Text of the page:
It may seem like an insurmountable task learning the best ways how to get rid of flies, but with Jeffers it has never been easier!
Jeffers strives to provide beneficial information to the customer (or anyone willing to learn) on a daily basis. While Fly Week features a deal of the day and fun contests, we still want to boost your knowledge of best practices for interacting with your horse when applying fly spray.
Step 1: Choosing a Spray
When choosing a spray it is important that all insects you wish to repel are included on the label. Additionally, different sprays offer different benefits. For example, the UltraShield EX (as seen in the video located above) is a weatherproof formula which contains multiple conditioners and sunscreens. Doing your research before purchasing a spray will ensure most if not all the horse’s needs are met.
While horse sprays can be used on other animals, any use of a product that is not clearly defined on the label directions should be done under the supervision of a qualified veterinarian professional.
Step 2: Prepping Your Horse
Before applying the spray, two steps need to happen: cleaning your horse and acquainting them with the sound of a spray bottle.
Sprays should be applied to clean, dry coats for best results. Thoroughly brush your horse’s coat to remove any dirt and debris. Cleaning the coat will increase longevity between applications.
Prior to application, make sure the horse becomes familiarized with the sound of the sprayer. Using water (so as not to waste product), spray a few test sprays away from the horse while keeping a hand on them at all times. Spray near the front legs first and wait for a reaction. If it is negative, back up a little and try again. Instead of yelling or scolding negative behaviors, encourage positive behaviors by supplying treats or pats as positive reinforcement.
It is important to remember, that horses are more afraid of the sound a sprayer makes than the actual spray itself. Keeping your hand on the horse while doing test sprays provides comfort to the animal. Subsequently, this practice benefits humans as you can follow the horse’s movements in case they suddenly spook and you need to move quickly to a safer space.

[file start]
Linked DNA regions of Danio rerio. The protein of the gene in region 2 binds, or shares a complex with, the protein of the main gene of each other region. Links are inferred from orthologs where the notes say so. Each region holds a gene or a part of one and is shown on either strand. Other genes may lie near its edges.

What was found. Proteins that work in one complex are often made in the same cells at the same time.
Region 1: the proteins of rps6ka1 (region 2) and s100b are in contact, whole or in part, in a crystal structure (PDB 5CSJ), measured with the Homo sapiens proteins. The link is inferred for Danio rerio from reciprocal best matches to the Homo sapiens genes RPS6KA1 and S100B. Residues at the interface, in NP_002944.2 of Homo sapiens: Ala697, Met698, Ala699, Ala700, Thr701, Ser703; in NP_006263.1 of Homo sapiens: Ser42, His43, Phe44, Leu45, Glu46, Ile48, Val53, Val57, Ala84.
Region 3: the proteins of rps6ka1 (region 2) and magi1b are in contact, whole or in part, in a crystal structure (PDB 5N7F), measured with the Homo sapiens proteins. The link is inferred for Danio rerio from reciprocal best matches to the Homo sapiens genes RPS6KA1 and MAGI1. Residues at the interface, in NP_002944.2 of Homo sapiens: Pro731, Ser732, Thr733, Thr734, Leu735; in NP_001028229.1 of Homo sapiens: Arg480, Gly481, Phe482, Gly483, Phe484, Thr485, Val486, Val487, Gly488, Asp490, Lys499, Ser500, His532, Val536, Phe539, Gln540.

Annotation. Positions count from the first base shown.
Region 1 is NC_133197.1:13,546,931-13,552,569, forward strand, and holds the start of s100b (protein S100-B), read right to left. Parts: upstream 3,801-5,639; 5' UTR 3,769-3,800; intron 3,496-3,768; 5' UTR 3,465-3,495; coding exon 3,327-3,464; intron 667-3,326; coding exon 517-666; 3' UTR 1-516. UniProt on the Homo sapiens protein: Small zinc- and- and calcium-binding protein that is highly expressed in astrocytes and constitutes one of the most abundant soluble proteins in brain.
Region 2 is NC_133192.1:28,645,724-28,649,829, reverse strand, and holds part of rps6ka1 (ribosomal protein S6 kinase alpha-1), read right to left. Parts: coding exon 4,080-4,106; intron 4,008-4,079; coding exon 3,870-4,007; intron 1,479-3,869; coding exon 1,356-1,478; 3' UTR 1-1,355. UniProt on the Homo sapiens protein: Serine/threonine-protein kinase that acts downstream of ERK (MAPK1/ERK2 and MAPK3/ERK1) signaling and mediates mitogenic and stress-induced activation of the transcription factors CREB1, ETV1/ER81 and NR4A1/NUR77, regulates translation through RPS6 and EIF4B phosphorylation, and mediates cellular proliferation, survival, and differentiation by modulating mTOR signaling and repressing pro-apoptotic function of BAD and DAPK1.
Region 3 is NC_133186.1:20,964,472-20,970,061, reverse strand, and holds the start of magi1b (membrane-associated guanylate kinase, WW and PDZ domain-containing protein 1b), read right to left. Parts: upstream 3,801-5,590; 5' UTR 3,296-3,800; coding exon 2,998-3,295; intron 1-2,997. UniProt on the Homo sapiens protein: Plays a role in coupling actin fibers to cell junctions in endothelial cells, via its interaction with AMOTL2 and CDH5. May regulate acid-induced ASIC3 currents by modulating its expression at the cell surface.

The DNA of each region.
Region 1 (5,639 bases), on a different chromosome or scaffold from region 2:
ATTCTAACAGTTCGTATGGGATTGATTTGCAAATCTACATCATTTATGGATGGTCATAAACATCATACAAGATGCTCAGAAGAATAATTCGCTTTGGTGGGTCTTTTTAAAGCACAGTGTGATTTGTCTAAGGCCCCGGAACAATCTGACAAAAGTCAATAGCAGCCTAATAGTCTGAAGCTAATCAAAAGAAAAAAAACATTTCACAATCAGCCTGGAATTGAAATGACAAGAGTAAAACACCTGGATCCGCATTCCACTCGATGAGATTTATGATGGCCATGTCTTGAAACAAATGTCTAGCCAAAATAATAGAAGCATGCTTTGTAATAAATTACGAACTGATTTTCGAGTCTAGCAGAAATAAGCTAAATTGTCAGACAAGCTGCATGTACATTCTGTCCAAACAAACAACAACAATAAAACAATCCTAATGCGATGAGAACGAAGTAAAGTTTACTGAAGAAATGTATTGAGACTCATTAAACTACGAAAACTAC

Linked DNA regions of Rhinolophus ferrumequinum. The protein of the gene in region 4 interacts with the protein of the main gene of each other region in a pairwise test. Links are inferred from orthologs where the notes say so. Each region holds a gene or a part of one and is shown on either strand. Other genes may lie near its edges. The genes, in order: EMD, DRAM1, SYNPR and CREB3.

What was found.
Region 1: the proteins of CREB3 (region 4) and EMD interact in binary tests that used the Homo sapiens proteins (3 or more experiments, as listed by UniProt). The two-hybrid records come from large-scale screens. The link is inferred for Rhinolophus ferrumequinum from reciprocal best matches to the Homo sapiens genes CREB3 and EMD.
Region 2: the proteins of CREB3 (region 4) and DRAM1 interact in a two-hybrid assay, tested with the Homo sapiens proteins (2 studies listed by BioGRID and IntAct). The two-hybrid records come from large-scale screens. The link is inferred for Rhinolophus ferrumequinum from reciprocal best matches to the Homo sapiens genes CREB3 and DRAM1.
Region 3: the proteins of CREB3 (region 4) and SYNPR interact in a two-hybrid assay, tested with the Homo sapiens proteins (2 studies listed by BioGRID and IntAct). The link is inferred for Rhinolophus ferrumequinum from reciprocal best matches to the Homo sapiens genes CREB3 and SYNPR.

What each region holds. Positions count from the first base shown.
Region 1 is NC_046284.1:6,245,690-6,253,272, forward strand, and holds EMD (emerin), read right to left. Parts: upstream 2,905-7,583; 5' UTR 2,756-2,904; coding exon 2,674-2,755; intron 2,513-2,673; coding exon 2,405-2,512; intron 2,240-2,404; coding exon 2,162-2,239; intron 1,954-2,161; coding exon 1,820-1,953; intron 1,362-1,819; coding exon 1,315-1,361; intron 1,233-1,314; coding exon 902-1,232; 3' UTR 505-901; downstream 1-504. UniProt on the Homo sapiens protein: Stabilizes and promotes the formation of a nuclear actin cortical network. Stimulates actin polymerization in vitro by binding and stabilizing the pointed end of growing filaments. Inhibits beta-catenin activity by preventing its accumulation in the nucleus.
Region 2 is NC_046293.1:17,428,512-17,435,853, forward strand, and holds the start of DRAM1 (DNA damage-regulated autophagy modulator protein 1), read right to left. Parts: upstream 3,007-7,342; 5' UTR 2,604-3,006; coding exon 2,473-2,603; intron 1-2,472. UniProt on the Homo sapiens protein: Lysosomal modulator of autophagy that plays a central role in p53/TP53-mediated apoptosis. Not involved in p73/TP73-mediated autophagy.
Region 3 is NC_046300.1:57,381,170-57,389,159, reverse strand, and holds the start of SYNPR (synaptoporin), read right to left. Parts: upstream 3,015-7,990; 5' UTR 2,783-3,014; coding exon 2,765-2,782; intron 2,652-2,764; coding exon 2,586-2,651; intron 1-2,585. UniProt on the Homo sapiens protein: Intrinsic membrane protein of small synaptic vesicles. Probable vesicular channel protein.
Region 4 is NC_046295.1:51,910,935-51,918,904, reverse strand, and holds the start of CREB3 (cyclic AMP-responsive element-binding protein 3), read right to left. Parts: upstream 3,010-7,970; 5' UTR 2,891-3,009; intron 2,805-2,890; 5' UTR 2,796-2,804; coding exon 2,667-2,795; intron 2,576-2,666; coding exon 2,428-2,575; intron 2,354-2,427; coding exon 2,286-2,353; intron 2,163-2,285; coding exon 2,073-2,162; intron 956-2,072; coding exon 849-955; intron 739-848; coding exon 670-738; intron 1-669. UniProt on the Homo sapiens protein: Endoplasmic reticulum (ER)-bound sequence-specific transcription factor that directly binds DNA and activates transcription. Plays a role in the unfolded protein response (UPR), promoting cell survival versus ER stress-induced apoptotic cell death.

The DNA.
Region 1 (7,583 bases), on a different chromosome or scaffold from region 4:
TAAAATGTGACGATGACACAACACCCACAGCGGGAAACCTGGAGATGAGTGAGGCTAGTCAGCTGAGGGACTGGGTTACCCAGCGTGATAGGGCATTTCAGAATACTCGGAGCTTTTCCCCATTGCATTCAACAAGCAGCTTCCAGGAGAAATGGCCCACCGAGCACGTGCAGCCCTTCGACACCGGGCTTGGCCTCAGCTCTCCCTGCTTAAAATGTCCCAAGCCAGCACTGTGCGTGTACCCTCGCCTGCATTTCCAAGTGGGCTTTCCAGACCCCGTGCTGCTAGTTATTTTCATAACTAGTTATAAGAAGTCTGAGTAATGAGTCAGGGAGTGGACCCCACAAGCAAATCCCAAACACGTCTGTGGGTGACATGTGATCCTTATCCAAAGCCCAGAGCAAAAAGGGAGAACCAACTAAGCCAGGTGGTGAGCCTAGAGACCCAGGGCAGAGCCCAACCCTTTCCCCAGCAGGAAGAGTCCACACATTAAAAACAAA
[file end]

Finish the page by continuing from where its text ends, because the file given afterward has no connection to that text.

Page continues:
Step 3: Applying the Spray
Once the horse has been cleaned and familiarized with the process, target these four areas:
- The Legs
- Chest and Sides
- Face and Ears
Apply spray starting at the hooves and working upwards. Spray should be evenly misted across the horse’s coat. When working from chest to tail, begin at the chest and work backwards. Repeat on the untreated side of the horse. After the body of the horse has been treated, prepare additional supplies for coating the face and ears.
The face of a horse is just as sensitive as that of a human. Not only does spraying the horse’s face make them uncomfortable but it can also cause damage to the eyes and nostrils if applied improperly. When treating this region, apply spray liberally to a rag or sponge and apply to the face in a downwards motion that follows the grain. Never wipe upwards near the horse’s eye, work down and around. The upper eyelid serves as a barrier, preventing excess repellent from going into the eye.
Repellent should be applied to the ears from the base to the top in an ascending motion. Cupping the opposite side of the ear acts as support allowing for easier coverage. If you are uncomfortable wiping down a horse with spray, roll-ons and ointments are great alternatives.
Last but not least, the underbelly is a sensitive and heavily target area by flies and other insects. As with the face and ears, fly spray should not be sprayed and instead wiped across the area from front to back. Additionally, there are ointments such as Tail Tamer’s Belly Balm which specialize in protecting the underbelly while helping heal previous bites and wounds.
Fly sprays typically last two weeks after application. Depending on the horse’s level of activity and the strength of formula, spray may need to be applied on a more frequent basis. If you plan on taking the horse out, apply the fly spray pre-tacking your horse.
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Any further questions can be directed to our Equine Specialist, Kim Cahill. She can be reached via e-mail at firstname.lastname@example.org or by phone at 1-800-533-3377 and asking for Kim.